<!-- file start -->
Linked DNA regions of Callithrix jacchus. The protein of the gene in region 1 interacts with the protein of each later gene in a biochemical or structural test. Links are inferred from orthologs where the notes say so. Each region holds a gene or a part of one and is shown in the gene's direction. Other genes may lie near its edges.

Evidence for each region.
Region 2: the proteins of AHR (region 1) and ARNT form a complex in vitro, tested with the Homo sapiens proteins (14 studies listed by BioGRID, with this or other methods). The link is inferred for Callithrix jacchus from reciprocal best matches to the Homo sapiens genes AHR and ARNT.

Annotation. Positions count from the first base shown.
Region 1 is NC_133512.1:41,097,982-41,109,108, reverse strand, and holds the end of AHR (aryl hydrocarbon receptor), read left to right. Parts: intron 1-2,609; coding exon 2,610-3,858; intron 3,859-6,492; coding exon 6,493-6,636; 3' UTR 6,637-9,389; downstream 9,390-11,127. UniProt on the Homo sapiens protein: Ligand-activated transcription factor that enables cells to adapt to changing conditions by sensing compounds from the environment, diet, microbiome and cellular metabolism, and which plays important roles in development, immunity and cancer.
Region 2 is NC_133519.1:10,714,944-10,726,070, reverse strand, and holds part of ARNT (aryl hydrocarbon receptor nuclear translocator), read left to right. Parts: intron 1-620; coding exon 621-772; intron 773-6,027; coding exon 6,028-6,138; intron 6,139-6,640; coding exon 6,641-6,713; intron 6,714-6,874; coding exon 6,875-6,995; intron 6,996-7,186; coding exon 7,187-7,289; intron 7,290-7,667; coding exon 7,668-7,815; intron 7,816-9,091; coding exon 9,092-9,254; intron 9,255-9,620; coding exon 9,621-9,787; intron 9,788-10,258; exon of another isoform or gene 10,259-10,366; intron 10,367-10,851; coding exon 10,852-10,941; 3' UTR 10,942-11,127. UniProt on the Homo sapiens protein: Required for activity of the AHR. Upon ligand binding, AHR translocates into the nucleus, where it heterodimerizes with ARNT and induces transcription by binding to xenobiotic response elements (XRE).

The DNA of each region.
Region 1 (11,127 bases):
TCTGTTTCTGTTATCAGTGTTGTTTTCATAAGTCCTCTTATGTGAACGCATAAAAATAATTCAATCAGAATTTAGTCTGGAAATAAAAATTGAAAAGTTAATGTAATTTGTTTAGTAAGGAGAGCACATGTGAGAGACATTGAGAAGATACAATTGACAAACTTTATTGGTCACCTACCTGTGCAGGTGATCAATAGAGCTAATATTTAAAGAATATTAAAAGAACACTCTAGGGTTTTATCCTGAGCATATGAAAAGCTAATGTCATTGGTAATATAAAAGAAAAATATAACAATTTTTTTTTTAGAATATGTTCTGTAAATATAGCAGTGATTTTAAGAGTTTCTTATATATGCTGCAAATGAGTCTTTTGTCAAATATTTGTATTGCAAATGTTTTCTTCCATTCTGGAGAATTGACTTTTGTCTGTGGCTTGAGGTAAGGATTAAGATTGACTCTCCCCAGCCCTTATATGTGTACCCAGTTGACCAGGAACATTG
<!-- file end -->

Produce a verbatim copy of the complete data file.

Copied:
Linked DNA regions of Callithrix jacchus. The protein of the gene in region 1 interacts with the protein of each later gene in a biochemical or structural test. Links are inferred from orthologs where the notes say so. Each region holds a gene or a part of one and is shown in the gene's direction. Other genes may lie near its edges.

Evidence for each region.
Region 2: the proteins of AHR (region 1) and ARNT form a complex in vitro, tested with the Homo sapiens proteins (14 studies listed by BioGRID, with this or other methods). The link is inferred for Callithrix jacchus from reciprocal best matches to the Homo sapiens genes AHR and ARNT.

Annotation. Positions count from the first base shown.
Region 1 is NC_133512.1:41,097,982-41,109,108, reverse strand, and holds the end of AHR (aryl hydrocarbon receptor), read left to right. Parts: intron 1-2,609; coding exon 2,610-3,858; intron 3,859-6,492; coding exon 6,493-6,636; 3' UTR 6,637-9,389; downstream 9,390-11,127. UniProt on the Homo sapiens protein: Ligand-activated transcription factor that enables cells to adapt to changing conditions by sensing compounds from the environment, diet, microbiome and cellular metabolism, and which plays important roles in development, immunity and cancer.
Region 2 is NC_133519.1:10,714,944-10,726,070, reverse strand, and holds part of ARNT (aryl hydrocarbon receptor nuclear translocator), read left to right. Parts: intron 1-620; coding exon 621-772; intron 773-6,027; coding exon 6,028-6,138; intron 6,139-6,640; coding exon 6,641-6,713; intron 6,714-6,874; coding exon 6,875-6,995; intron 6,996-7,186; coding exon 7,187-7,289; intron 7,290-7,667; coding exon 7,668-7,815; intron 7,816-9,091; coding exon 9,092-9,254; intron 9,255-9,620; coding exon 9,621-9,787; intron 9,788-10,258; exon of another isoform or gene 10,259-10,366; intron 10,367-10,851; coding exon 10,852-10,941; 3' UTR 10,942-11,127. UniProt on the Homo sapiens protein: Required for activity of the AHR. Upon ligand binding, AHR translocates into the nucleus, where it heterodimerizes with ARNT and induces transcription by binding to xenobiotic response elements (XRE).

The DNA of each region.
Region 1 (11,127 bases):
TCTGTTTCTGTTATCAGTGTTGTTTTCATAAGTCCTCTTATGTGAACGCATAAAAATAATTCAATCAGAATTTAGTCTGGAAATAAAAATTGAAAAGTTAATGTAATTTGTTTAGTAAGGAGAGCACATGTGAGAGACATTGAGAAGATACAATTGACAAACTTTATTGGTCACCTACCTGTGCAGGTGATCAATAGAGCTAATATTTAAAGAATATTAAAAGAACACTCTAGGGTTTTATCCTGAGCATATGAAAAGCTAATGTCATTGGTAATATAAAAGAAAAATATAACAATTTTTTTTTTAGAATATGTTCTGTAAATATAGCAGTGATTTTAAGAGTTTCTTATATATGCTGCAAATGAGTCTTTTGTCAAATATTTGTATTGCAAATGTTTTCTTCCATTCTGGAGAATTGACTTTTGTCTGTGGCTTGAGGTAAGGATTAAGATTGACTCTCCCCAGCCCTTATATGTGTACCCAGTTGACCAGGAACATTG